Brainsway Deep TMS Therapy - for Brain Disorder Treatment

Study Finds Deep TMS Safe and Effective as an Add-On Treatment for Parkinson's Disease

Wednesday, December 2, 2015

JERUSALEM ­– November 8, 2015 – Brainsway® Ltd (TASE:BRIN), the leader in advanced noninvasive treatments for brain disorders, announced the final results of a study held at the Andrés Bello University in Santiago, Chile, in which Brainsway's Deep TMS coil developed for treating Parkinson's disease was found to be safe and effective as an add-on treatment for Parkinson's disease patients.

The study, conducted by Prof. Jimmy Satberg  and his colleagues, examined the effectiveness of Brainsway Deep TMS as an add-on treatment for Parkinson's patients who are regularly treated with medication but show insufficient response to the standard medications.  The study included 45 Parkinson's patients, who underwent 14 sessions of Brainsway Deep TMS treatment over three weeks.  Each treatment session included low-frequency stimulation (1 Hz) of the motor cortex (M1) for 15 minutes, immediately followed by high-frequency stimulation (10 Hz) of the lateral prefrontal cortex for an additional 15 minutes.

The treatment's effect on the patients was tested using standard scales for rating the severity of Parkinson's disease symptoms before and after the 3 weeks of treatments, and in a follow up evaluation meeting that took place one month after the last treatment session.

The study found that in the period after the treatment – both immediately after it and in the follow-up session - there was a statistically significant, clear decline in a wide range of motor symptoms (such as walking pace, amount of falls, and stability) and non-motor symptoms (such as Parkinson's-associated depression). Furthermore, the treatment did not cause severe side effects or unusual discomfort.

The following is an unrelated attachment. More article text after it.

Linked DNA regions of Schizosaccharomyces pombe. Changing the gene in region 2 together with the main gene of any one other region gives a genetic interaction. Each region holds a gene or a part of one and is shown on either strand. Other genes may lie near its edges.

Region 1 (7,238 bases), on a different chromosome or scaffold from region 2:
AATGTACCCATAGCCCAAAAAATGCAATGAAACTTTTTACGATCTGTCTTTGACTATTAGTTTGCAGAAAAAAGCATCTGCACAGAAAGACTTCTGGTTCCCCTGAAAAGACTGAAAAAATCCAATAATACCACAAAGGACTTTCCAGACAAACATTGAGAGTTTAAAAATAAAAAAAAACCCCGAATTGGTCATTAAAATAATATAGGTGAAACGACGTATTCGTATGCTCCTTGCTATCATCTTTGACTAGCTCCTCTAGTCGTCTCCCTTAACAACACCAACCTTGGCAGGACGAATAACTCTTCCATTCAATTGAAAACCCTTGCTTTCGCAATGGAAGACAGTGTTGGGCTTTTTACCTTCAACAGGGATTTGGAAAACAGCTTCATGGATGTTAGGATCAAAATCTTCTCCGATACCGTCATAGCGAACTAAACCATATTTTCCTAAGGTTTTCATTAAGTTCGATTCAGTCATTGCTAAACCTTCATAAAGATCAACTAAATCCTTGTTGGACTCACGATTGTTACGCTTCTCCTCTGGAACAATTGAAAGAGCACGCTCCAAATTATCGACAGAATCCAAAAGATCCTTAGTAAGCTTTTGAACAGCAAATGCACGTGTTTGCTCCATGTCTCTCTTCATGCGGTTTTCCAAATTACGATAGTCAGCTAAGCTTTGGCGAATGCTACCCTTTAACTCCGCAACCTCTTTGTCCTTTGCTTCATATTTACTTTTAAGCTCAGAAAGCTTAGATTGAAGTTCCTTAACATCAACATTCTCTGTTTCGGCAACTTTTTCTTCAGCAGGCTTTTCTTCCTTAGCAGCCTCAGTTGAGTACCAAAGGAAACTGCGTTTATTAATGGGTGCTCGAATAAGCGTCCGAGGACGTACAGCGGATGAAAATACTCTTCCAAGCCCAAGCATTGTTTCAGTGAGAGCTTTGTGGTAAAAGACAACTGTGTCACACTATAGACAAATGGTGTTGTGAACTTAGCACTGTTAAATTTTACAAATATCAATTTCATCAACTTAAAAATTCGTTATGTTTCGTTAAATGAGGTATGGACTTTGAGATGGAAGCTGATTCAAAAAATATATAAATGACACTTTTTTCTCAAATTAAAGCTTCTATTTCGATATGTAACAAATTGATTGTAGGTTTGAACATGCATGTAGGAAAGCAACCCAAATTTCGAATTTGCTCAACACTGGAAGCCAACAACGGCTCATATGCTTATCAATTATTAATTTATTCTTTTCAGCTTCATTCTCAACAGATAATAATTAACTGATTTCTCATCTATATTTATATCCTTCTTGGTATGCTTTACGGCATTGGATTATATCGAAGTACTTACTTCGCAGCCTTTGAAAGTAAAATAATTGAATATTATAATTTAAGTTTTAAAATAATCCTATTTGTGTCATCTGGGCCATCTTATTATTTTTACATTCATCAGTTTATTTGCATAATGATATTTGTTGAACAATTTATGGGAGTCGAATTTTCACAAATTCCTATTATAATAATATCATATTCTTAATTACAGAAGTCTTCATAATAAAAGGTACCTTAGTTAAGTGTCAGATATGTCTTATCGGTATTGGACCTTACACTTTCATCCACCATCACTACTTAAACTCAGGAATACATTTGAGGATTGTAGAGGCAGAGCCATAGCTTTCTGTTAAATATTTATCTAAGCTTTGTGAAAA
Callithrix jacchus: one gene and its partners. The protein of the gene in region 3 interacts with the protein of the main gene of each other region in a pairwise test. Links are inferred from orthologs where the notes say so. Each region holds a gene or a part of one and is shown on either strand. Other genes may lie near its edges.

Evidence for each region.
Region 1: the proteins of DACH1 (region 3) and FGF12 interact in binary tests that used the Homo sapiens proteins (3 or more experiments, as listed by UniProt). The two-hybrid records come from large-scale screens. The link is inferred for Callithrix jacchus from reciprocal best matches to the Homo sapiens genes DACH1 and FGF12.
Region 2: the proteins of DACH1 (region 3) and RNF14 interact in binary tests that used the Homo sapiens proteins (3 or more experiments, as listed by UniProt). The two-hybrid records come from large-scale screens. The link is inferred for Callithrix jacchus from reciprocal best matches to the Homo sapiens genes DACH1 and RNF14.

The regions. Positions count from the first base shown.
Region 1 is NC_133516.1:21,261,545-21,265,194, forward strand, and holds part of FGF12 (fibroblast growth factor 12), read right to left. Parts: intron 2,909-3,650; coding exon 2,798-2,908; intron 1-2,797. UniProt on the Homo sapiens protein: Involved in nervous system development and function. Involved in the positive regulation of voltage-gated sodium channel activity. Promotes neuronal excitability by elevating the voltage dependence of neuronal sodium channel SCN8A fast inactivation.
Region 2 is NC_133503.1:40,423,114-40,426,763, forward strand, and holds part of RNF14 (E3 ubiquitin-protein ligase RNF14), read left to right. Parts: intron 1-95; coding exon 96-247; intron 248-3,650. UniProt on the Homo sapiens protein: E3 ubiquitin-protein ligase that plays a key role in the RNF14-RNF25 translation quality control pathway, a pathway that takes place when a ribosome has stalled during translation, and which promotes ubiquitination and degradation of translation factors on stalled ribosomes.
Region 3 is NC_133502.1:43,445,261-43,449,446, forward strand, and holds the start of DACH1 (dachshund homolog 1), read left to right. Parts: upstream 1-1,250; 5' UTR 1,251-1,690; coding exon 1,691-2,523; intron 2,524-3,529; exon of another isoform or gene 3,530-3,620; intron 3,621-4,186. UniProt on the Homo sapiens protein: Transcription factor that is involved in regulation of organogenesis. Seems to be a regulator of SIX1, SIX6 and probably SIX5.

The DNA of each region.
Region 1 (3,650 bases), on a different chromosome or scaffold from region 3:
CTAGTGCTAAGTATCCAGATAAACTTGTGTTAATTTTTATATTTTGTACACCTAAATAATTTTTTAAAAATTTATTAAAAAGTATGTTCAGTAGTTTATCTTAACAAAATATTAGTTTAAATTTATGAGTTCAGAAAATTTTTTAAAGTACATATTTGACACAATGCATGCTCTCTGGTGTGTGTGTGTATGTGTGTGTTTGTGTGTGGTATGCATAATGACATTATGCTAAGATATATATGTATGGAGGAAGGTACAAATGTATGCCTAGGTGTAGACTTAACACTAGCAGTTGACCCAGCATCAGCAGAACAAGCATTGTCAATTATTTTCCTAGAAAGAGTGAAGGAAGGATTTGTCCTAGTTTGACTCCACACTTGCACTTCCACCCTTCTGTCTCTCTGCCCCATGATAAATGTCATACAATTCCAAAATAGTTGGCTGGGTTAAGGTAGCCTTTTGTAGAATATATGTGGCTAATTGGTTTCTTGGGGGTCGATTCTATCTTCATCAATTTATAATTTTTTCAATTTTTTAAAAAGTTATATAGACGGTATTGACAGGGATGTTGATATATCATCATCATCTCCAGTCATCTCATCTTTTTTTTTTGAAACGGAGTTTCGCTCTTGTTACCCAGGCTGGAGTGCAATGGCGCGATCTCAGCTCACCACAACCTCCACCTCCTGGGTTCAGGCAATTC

The key innovative finding of the study relates to the duration of the patients' response to the medication that was administered in addition to Deep TMS. The study shows that the daily response time to medication increased by 73% on average (from 4.4 to 7.6 hours per day). This includes patients who did not respond to medication at all at the treatment start; in these patients, the response time increased from 0 to 6.3 hours on average per day. Furthermore, in some cases, the medication dose was reduced at the conclusion of the treatments (to ease the side effects of these medications), and no increase in the severity of the symptoms was observed after the reduction in medication doses.

The researchers' conclusion is that the Deep TMS system with the unique coil that was developed for Parkinson's disease is safe and effective for use as an add-on treatment for Parkinson's patients. Additionally, the researchers concluded that Deep TMS can affect a wider range of symptoms than those previously reported in professional literature regarding the impact of treatment, based on standard TMS coils that generate only superficial stimulation (manufactured by a competing provider).

The information in this report is a description of the final results of a preliminary experiment which included a relatively small number of participants. These results do not necessarily point to the effectiveness of Deep TMS for treating Parkinson's disease, and there is no certainly of this, and it is subject to successful completion of additional studies; This could take a long while, and there is no certainty regarding the duration of time required to complete the licensing procedure for the company's device for treating the above mentioned phenomena, and regarding the success of this procedure, and the costs entailed.

 

 

 

 

 


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